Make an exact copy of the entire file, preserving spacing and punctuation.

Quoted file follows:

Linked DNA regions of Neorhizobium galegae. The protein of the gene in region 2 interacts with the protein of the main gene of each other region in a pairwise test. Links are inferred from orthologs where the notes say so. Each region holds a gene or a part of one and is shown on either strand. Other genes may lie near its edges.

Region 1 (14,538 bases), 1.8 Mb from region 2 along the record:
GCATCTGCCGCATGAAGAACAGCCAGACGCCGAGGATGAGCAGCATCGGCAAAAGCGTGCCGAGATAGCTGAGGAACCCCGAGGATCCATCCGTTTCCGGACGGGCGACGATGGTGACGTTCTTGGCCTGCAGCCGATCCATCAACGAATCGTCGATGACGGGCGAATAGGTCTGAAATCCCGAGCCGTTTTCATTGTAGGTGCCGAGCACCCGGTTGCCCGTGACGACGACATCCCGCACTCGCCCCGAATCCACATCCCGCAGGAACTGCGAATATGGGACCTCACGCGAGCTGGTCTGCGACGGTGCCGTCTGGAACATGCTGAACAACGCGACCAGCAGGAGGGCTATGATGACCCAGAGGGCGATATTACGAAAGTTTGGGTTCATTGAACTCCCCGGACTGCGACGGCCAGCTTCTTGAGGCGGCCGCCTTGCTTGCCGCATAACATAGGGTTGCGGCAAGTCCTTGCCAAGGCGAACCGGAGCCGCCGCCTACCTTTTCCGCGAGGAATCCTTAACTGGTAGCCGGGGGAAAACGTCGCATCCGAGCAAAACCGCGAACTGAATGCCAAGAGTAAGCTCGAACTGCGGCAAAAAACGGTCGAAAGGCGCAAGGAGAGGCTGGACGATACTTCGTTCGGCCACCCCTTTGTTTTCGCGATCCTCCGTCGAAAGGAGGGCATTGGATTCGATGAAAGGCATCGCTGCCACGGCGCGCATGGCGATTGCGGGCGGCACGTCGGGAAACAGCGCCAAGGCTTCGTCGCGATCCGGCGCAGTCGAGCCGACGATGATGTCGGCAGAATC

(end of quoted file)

Linked DNA regions of Neorhizobium galegae. The protein of the gene in region 2 interacts with the protein of the main gene of each other region in a pairwise test. Links are inferred from orthologs where the notes say so. Each region holds a gene or a part of one and is shown on either strand. Other genes may lie near its edges.

Region 1 (14,538 bases), 1.8 Mb from region 2 along the record:
GCATCTGCCGCATGAAGAACAGCCAGACGCCGAGGATGAGCAGCATCGGCAAAAGCGTGCCGAGATAGCTGAGGAACCCCGAGGATCCATCCGTTTCCGGACGGGCGACGATGGTGACGTTCTTGGCCTGCAGCCGATCCATCAACGAATCGTCGATGACGGGCGAATAGGTCTGAAATCCCGAGCCGTTTTCATTGTAGGTGCCGAGCACCCGGTTGCCCGTGACGACGACATCCCGCACTCGCCCCGAATCCACATCCCGCAGGAACTGCGAATATGGGACCTCACGCGAGCTGGTCTGCGACGGTGCCGTCTGGAACATGCTGAACAACGCGACCAGCAGGAGGGCTATGATGACCCAGAGGGCGATATTACGAAAGTTTGGGTTCATTGAACTCCCCGGACTGCGACGGCCAGCTTCTTGAGGCGGCCGCCTTGCTTGCCGCATAACATAGGGTTGCGGCAAGTCCTTGCCAAGGCGAACCGGAGCCGCCGCCTACCTTTTCCGCGAGGAATCCTTAACTGGTAGCCGGGGGAAAACGTCGCATCCGAGCAAAACCGCGAACTGAATGCCAAGAGTAAGCTCGAACTGCGGCAAAAAACGGTCGAAAGGCGCAAGGAGAGGCTGGACGATACTTCGTTCGGCCACCCCTTTGTTTTCGCGATCCTCCGTCGAAAGGAGGGCATTGGATTCGATGAAAGGCATCGCTGCCACGGCGCGCATGGCGATTGCGGGCGGCACGTCGGGAAACAGCGCCAAGGCTTCGTCGCGATCCGGCGCAGTCGAGCCGACGATGATGTCGGCAGAATC